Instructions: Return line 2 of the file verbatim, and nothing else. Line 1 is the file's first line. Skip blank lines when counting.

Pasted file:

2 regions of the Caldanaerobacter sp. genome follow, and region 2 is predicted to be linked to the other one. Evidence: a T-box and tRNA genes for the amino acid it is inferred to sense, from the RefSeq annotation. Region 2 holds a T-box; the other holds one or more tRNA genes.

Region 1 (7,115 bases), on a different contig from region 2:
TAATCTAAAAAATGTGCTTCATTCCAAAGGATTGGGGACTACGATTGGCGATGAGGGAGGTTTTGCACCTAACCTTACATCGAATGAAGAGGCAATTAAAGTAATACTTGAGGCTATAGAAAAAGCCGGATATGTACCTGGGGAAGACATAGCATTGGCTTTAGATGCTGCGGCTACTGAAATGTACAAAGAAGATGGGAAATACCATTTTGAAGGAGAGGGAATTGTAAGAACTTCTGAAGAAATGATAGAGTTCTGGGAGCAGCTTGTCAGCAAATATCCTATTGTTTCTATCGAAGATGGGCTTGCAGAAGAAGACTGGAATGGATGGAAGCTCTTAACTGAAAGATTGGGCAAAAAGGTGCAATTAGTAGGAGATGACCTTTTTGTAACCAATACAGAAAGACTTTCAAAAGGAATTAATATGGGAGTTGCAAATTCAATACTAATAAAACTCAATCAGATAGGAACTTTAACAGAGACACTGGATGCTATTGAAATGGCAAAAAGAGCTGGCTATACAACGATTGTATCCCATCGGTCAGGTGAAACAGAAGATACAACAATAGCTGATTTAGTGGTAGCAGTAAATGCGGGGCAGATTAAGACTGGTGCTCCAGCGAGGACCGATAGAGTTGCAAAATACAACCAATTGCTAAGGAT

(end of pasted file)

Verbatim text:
Region 1 (7,115 bases), on a different contig from region 2: